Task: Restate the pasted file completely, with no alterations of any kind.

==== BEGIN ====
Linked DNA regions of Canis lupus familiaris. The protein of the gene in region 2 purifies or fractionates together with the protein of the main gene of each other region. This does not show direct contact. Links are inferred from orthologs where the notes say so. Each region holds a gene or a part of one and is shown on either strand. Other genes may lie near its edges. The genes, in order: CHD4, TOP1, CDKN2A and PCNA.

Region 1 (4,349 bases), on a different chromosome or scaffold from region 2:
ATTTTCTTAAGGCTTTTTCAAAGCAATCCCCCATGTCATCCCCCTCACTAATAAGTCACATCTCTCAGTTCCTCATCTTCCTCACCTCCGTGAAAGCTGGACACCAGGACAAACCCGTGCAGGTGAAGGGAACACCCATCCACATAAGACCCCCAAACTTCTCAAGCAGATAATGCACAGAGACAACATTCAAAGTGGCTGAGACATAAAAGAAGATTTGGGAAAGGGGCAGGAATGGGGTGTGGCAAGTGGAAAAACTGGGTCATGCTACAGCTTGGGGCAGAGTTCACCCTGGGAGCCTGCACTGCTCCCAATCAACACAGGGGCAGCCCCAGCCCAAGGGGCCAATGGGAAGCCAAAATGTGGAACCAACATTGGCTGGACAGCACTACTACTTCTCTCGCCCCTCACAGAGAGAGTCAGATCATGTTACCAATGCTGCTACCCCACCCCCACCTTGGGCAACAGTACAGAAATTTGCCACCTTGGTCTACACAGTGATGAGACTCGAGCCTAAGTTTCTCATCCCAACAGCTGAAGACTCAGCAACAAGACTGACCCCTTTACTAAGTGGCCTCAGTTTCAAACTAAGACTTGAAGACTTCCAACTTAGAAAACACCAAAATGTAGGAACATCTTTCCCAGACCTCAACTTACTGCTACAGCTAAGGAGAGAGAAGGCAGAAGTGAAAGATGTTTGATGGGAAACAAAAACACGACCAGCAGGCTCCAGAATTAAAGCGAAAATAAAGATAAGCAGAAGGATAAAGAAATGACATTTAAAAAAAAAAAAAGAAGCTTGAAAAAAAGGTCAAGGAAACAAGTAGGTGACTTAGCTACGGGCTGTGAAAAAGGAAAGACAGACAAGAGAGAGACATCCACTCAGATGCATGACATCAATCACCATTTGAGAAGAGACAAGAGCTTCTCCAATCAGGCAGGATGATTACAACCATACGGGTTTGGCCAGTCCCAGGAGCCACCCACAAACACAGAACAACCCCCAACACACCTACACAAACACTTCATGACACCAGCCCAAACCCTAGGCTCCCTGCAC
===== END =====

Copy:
Linked DNA regions of Canis lupus familiaris. The protein of the gene in region 2 purifies or fractionates together with the protein of the main gene of each other region. This does not show direct contact. Links are inferred from orthologs where the notes say so. Each region holds a gene or a part of one and is shown on either strand. Other genes may lie near its edges. The genes, in order: CHD4, TOP1, CDKN2A and PCNA.

Region 1 (4,349 bases), on a different chromosome or scaffold from region 2:
ATTTTCTTAAGGCTTTTTCAAAGCAATCCCCCATGTCATCCCCCTCACTAATAAGTCACATCTCTCAGTTCCTCATCTTCCTCACCTCCGTGAAAGCTGGACACCAGGACAAACCCGTGCAGGTGAAGGGAACACCCATCCACATAAGACCCCCAAACTTCTCAAGCAGATAATGCACAGAGACAACATTCAAAGTGGCTGAGACATAAAAGAAGATTTGGGAAAGGGGCAGGAATGGGGTGTGGCAAGTGGAAAAACTGGGTCATGCTACAGCTTGGGGCAGAGTTCACCCTGGGAGCCTGCACTGCTCCCAATCAACACAGGGGCAGCCCCAGCCCAAGGGGCCAATGGGAAGCCAAAATGTGGAACCAACATTGGCTGGACAGCACTACTACTTCTCTCGCCCCTCACAGAGAGAGTCAGATCATGTTACCAATGCTGCTACCCCACCCCCACCTTGGGCAACAGTACAGAAATTTGCCACCTTGGTCTACACAGTGATGAGACTCGAGCCTAAGTTTCTCATCCCAACAGCTGAAGACTCAGCAACAAGACTGACCCCTTTACTAAGTGGCCTCAGTTTCAAACTAAGACTTGAAGACTTCCAACTTAGAAAACACCAAAATGTAGGAACATCTTTCCCAGACCTCAACTTACTGCTACAGCTAAGGAGAGAGAAGGCAGAAGTGAAAGATGTTTGATGGGAAACAAAAACACGACCAGCAGGCTCCAGAATTAAAGCGAAAATAAAGATAAGCAGAAGGATAAAGAAATGACATTTAAAAAAAAAAAAAGAAGCTTGAAAAAAAGGTCAAGGAAACAAGTAGGTGACTTAGCTACGGGCTGTGAAAAAGGAAAGACAGACAAGAGAGAGACATCCACTCAGATGCATGACATCAATCACCATTTGAGAAGAGACAAGAGCTTCTCCAATCAGGCAGGATGATTACAACCATACGGGTTTGGCCAGTCCCAGGAGCCACCCACAAACACAGAACAACCCCCAACACACCTACACAAACACTTCATGACACCAGCCCAAACCCTAGGCTCCCTGCAC